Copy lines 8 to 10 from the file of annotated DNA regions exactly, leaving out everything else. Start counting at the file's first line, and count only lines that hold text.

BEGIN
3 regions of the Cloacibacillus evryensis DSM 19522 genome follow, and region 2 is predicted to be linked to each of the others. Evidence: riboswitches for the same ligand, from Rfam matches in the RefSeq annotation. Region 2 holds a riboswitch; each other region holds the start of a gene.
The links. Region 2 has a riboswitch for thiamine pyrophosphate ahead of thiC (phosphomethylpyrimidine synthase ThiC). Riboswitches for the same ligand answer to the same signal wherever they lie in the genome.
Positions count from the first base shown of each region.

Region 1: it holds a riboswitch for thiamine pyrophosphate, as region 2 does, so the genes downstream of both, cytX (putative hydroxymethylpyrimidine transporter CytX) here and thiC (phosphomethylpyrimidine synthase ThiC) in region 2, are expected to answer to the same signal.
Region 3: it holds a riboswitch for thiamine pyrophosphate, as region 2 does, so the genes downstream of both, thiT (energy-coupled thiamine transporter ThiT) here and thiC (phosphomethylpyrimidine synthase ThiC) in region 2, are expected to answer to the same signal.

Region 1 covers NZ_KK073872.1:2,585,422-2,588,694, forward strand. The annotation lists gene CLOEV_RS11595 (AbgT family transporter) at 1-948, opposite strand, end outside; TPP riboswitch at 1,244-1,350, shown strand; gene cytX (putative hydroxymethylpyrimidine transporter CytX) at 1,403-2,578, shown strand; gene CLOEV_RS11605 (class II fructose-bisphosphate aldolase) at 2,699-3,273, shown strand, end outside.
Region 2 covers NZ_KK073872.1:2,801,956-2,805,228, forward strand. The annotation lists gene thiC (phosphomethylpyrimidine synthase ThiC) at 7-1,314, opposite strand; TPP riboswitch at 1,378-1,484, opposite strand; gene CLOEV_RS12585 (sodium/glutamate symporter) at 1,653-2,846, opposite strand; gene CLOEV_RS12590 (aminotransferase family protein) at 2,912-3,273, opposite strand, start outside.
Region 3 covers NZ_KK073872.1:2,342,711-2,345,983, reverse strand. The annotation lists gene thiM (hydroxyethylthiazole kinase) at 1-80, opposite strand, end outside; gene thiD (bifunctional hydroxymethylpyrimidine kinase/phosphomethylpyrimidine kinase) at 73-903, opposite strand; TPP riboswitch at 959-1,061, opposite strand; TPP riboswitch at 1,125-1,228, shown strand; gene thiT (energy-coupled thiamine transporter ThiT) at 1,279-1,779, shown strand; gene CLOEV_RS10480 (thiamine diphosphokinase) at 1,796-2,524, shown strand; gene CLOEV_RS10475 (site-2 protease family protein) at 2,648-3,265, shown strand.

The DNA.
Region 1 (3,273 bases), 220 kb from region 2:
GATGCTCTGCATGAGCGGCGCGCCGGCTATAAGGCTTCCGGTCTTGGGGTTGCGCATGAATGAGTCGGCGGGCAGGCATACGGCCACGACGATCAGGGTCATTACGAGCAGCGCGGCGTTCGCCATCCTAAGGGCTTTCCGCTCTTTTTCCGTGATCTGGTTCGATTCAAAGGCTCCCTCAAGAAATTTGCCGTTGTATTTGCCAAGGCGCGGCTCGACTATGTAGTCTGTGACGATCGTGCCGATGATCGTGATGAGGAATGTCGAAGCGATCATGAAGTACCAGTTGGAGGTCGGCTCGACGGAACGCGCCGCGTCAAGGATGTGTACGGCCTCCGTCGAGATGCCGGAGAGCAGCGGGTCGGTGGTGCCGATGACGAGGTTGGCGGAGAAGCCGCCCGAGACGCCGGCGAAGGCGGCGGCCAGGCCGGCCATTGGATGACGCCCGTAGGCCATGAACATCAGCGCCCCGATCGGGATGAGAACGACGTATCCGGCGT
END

Region 3 covers NZ_KK073872.1:2,342,711-2,345,983, reverse strand. The annotation lists gene thiM (hydroxyethylthiazole kinase) at 1-80, opposite strand, end outside; gene thiD (bifunctional hydroxymethylpyrimidine kinase/phosphomethylpyrimidine kinase) at 73-903, opposite strand; TPP riboswitch at 959-1,061, opposite strand; TPP riboswitch at 1,125-1,228, shown strand; gene thiT (energy-coupled thiamine transporter ThiT) at 1,279-1,779, shown strand; gene CLOEV_RS10480 (thiamine diphosphokinase) at 1,796-2,524, shown strand; gene CLOEV_RS10475 (site-2 protease family protein) at 2,648-3,265, shown strand.

The DNA.
Region 1 (3,273 bases), 220 kb from region 2: